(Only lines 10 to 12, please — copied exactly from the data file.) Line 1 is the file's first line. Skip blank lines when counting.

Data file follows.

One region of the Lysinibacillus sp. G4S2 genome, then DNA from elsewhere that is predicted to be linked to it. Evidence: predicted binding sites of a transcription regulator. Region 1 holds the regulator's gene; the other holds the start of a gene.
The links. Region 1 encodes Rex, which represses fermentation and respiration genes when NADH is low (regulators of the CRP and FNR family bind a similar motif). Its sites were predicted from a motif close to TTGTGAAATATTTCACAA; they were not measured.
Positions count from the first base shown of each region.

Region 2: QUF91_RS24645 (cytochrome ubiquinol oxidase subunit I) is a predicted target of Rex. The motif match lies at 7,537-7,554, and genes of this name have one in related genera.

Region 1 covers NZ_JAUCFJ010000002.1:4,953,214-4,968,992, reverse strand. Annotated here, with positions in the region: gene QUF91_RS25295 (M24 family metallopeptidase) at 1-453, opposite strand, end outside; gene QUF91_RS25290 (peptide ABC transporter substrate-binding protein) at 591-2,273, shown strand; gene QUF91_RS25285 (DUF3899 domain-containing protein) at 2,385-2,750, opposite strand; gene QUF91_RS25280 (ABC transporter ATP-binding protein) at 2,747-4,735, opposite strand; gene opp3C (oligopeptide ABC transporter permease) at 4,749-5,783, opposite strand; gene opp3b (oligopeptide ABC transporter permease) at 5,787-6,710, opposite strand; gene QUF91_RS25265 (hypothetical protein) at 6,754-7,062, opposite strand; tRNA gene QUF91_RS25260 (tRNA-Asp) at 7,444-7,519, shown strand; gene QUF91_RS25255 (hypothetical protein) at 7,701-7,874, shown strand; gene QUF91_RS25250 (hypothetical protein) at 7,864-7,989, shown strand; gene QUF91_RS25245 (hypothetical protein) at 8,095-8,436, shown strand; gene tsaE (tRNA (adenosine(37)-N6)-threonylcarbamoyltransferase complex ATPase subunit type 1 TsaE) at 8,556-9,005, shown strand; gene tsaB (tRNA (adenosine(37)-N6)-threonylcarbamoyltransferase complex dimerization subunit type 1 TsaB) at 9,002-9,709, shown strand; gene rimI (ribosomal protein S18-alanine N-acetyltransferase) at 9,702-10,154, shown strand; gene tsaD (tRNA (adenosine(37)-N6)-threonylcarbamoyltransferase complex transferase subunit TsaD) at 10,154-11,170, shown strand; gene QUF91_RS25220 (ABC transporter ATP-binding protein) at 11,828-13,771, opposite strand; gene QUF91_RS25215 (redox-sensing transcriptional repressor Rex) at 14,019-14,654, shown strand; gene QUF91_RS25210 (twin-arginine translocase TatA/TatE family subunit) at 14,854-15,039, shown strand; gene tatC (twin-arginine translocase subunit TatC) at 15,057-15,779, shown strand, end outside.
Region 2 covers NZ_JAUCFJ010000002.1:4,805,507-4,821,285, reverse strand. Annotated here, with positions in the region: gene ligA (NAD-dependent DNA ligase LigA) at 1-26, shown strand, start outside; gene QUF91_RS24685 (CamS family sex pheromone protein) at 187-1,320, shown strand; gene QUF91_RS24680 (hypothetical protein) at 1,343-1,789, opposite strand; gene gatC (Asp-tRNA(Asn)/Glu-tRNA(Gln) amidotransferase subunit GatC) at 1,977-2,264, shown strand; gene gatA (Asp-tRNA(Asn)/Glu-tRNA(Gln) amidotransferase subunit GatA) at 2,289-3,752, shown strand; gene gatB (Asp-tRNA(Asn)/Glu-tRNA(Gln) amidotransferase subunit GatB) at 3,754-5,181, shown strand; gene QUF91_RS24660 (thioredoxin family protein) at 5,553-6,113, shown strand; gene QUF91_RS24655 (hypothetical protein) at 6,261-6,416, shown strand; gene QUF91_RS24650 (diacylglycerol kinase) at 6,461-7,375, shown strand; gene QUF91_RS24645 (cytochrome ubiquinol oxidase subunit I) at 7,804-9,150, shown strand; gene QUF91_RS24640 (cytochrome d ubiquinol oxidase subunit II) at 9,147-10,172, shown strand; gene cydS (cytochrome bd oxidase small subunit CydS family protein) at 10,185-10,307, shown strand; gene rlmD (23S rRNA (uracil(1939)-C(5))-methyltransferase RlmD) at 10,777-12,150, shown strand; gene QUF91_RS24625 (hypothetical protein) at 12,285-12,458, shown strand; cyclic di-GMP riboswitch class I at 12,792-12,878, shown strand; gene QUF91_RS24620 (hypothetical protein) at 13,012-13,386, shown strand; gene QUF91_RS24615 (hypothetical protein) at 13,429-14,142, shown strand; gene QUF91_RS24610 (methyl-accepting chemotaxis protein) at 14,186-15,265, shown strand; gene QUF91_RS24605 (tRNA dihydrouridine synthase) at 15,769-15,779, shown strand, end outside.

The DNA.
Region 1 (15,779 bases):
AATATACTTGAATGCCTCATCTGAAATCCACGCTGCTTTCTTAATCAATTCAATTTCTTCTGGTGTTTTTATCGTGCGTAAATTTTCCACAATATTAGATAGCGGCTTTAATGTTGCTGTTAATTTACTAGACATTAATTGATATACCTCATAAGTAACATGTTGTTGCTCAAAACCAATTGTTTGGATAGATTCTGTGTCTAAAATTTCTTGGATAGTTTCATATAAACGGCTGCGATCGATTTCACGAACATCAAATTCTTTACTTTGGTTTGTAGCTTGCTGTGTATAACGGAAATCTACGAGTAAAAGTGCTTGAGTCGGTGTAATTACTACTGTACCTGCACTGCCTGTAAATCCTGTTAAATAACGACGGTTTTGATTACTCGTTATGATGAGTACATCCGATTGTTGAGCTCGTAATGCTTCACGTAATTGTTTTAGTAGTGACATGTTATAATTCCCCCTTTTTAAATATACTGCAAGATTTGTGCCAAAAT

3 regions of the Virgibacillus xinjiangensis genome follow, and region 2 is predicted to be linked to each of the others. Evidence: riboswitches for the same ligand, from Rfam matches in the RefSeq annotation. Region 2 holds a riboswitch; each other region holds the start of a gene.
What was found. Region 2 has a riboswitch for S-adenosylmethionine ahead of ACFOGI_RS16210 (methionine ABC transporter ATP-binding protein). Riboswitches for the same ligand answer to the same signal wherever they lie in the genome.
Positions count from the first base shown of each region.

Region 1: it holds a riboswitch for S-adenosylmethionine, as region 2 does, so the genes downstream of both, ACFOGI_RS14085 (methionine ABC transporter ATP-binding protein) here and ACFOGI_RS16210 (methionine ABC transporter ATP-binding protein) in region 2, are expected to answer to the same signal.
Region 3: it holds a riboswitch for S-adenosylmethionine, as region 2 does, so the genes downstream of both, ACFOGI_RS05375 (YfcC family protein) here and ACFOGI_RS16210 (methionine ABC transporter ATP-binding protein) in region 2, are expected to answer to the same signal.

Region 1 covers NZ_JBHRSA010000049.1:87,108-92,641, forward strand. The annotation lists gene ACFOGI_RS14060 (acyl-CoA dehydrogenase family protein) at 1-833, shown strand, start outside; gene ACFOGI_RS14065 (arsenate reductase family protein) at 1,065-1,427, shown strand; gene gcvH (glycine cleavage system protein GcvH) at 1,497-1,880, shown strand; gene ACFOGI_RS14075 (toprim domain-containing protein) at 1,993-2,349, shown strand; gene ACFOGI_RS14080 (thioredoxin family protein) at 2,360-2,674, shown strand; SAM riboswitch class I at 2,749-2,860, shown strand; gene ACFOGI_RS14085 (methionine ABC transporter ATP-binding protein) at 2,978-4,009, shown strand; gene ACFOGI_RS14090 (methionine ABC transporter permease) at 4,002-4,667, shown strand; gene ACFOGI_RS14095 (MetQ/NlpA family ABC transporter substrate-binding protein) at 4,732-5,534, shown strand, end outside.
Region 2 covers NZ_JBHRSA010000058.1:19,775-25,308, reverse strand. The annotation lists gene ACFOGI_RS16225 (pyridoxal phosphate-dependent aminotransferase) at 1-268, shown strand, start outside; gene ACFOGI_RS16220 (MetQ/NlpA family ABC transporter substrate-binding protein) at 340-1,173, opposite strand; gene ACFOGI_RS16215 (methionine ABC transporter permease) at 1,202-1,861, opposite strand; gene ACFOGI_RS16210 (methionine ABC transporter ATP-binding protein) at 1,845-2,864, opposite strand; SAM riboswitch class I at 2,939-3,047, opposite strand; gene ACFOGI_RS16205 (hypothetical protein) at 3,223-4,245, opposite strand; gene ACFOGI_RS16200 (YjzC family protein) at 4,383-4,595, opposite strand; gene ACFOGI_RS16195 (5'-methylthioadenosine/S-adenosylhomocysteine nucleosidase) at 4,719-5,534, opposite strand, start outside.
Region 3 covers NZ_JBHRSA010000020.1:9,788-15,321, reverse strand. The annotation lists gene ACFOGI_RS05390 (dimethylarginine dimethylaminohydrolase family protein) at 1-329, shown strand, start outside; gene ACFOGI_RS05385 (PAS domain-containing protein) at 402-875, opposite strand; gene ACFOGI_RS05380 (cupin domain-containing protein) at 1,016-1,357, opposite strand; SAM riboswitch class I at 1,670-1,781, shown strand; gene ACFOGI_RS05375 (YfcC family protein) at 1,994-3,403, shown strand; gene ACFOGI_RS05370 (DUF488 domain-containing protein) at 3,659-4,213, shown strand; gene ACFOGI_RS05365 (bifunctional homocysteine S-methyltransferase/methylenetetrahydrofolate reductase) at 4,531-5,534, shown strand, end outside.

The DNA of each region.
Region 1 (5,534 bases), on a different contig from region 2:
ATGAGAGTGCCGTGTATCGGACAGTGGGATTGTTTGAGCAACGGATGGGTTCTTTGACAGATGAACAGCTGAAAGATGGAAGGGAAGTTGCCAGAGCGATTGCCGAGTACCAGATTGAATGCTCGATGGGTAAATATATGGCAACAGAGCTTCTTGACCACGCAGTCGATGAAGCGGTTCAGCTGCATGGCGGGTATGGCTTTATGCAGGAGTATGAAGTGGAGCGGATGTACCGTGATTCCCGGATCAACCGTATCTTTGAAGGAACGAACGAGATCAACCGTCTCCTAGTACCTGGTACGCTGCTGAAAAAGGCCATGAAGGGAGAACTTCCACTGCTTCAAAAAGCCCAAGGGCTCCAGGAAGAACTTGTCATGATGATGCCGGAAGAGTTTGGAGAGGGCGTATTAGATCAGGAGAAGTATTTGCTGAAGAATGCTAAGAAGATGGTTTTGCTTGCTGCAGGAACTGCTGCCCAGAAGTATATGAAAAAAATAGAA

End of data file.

3 regions of the Virgibacillus xinjiangensis genome follow, and region 2 is predicted to be linked to each of the others. Evidence: riboswitches for the same ligand, from Rfam matches in the RefSeq annotation. Region 2 holds a riboswitch; each other region holds the start of a gene.
What was found. Region 2 has a riboswitch for S-adenosylmethionine ahead of ACFOGI_RS16210 (methionine ABC transporter ATP-binding protein). Riboswitches for the same ligand answer to the same signal wherever they lie in the genome.
Positions count from the first base shown of each region.